Soooo…ever since last week, when I waxed poetic (literally, and unfortunately) about the beauty of our spring weather, guess what’s been happening? It’s been raining or otherwise badly-weathered, pretty much constantly. The four-day Easter weekend passed in a blur of grey skies and raindrops; on Sunday it even snowed. As I sit here typing this evening, it’s raining and 7 degrees…this afternoon I went for a run in my winter gear and came back rain-stippled and shivering. In short, it’s a far cry from the sunny, warm days of a week or two ago.
It’s funny how the human tendency to superstition arises in such situations. A mental scoundrel, whom I will refer to here as Egocentric-Pattern-Detecting-Centre-of-My-Brain (EPD-COMB, for short) whispers, Look, you went and jinxed the weather! Yes, little old me, controlling the entire region’s weather pattern…But in all seriousness, superstition is a hard thing to get away from; our brains seem sometimes to be wired for it, and it’s evident in all kinds of human behaviour. It’s the reason, for example, that I haven’t yet announced to you that I’m planning to run the Zürich marathon in 10 days. Yes, on April 22nd, which happens, by coincidence, to be the date of my 30th birthday (EPD-COMB: See, the world is revolving around you again!), I will run 42.2 kilometers for the second time in my life.
Cool way to celebrate a birthday? I think so, but some of you might disagree. The thing is, I’m used to spending my birthdays outside, and this is because I’m born on Earth Day, which has existed since 1970, or about 12 years before I came along. In elementary school, it was always a day where we were loosed from the classroom and allowed to do something outdoors, to connect us with Mother Nature (Younger EPD-COMB, in childlike voice: it’s because you’re special!). I remember, in fact, that one year we released helium balloons with little personalized note cards on them, requesting that if anyone found the balloon, they would send the card back to us. I can’t remember why we released the balloons — as a lesson about pollution? To see how far they would travel? But we released them on my birthday, and what do you know? Some weeks later, my balloon-card comes back in the mail. The man who found the balloon, elsewhere in Toronto (my memory might be embellishing here, but I believe it floated onto his balcony) wrote on the card, “This was special because the balloon arrived on my birthday.” True story, and my mom might still have the proof tucked away in a box somewhere. (EPD-COMB: You and him! You’re the chosen ones! The balloons have honoured your specialness!)
But back to the marathon. You know how I tried to run it last year…tried with a great amount of pain and frustration, not realizing at the time that it’s very difficult to train for a marathon while one’s body contains what my doctor described as “the smallest amount of iron possible.” Now, thanks to pills, infusions, and meaty meals, I’m no longer anemic, and following a training program since January has been a (comparative) breeze.
But still, I haven’t said anything. (EPD-COMB: If you reveal the plans, they will fall apart, like they did before!) Even as I completed all of the long runs (30 km, 32 km, 35 km), with the expected aching muscles but no signs of injury, I refused to mention it, and I refused to sign up for the race, waiting until practically the deadline. Now, I’m tapering (which is when you sit around, running much less than before, eating and hydrating, and trying to visualize yourself succeeding) and I realized that while I might still get sick (a cold has been threatening) or injured in some unforeseen way, it’s time to say “I’m doing this.”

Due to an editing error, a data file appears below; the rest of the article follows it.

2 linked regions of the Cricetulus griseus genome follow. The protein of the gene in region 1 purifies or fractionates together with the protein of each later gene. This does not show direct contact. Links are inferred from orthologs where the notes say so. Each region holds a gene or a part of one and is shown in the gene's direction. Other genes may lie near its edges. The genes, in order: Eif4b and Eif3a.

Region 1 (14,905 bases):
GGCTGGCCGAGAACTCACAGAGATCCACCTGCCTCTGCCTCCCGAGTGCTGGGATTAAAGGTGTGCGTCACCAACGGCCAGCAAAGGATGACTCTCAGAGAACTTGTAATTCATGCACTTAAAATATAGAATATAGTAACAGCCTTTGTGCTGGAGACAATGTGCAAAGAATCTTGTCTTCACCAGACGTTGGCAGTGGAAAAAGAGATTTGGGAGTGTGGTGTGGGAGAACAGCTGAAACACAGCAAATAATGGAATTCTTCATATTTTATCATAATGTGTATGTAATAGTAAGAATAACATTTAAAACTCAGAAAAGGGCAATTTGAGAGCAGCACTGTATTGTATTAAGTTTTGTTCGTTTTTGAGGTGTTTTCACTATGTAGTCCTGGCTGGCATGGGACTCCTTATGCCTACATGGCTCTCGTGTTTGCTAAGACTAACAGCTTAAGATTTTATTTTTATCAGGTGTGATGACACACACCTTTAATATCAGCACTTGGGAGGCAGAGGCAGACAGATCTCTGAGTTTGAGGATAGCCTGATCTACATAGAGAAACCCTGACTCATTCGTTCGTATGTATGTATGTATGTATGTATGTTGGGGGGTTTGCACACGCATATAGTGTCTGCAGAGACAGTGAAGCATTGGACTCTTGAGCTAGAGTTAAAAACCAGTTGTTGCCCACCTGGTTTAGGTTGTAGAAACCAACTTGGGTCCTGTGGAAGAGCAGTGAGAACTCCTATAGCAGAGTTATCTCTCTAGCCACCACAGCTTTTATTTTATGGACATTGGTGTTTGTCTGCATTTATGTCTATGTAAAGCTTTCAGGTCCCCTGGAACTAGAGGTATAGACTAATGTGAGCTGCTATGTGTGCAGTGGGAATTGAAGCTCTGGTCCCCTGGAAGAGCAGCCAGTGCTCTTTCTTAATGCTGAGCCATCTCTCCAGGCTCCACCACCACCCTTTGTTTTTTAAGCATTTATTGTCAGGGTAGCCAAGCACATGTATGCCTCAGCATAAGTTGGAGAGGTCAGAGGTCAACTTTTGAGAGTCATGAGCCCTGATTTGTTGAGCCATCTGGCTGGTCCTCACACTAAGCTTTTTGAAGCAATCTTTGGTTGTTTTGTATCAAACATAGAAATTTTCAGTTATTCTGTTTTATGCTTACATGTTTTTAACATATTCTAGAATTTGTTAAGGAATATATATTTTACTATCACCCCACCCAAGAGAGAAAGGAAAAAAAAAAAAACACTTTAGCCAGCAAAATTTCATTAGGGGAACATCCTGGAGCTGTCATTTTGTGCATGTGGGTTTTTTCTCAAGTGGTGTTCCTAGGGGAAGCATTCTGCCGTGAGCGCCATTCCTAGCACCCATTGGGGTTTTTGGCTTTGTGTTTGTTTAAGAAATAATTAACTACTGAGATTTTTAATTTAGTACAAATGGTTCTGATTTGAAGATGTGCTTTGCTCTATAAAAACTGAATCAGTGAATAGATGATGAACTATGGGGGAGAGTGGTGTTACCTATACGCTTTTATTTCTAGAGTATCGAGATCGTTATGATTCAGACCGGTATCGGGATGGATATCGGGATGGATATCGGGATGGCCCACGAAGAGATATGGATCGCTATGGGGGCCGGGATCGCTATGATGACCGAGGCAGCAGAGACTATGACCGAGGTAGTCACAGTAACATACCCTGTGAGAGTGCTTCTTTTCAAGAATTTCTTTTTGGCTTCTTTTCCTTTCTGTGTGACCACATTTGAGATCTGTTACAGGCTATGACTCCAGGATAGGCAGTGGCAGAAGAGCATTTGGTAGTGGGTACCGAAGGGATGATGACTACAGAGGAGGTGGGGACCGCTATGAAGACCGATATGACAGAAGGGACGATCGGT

One kick in the pants was the realization that today, April 12th, marks thirty-two years since Terry Fox (who attended Simon Fraser University, one of my alma maters) began his Marathon of Hope, in the year of my sister’s birth. Thirty-two years ago today, 21-year old Terry dipped his artificial leg (the real one having been lost to bone cancer) in the Atlantic Ocean near St. John’s, Newfoundland. Then, in order to raise awareness and funds for cancer research, Terry began to run the marathon distance every single day for 143 days, moving across Canada towards the Pacific Ocean, until his progressing disease forced him to stop.
EPD-COMB: Wait. Okay. Wait. Every day? 143 times? With a terminal illness and one prosthetic leg? So much success, despite so many obstacles? Doesn’t compute…doesn’t compute…frying…ahhhh!
Following Terry’s example in a much smaller way, I’d like to ask that if you had any intention of sending me a birthday present, you just think of me on April 22, and make a donation to a cancer charity of your choice instead (yes, if I was less superstitious I would have announced this earlier. Next time!). Cancer research and treatment has come a long way since Terry was alive, but it still has far to go.
So this is one attempt to travel from superstition to reality. To accept that this is not about whether the universe wills it, and it’s not about luck…it’s about pledging to make every step happen, until and unless circumstances force you to stop. On my birthday, then, 42.2 kilometers of communing with Mother Nature. Leaving superstition in the dust. But you can’t really blame EPD-COMB, can you, if it’s cheered by the sight of a balloon floating in the sky, somewhere along the way.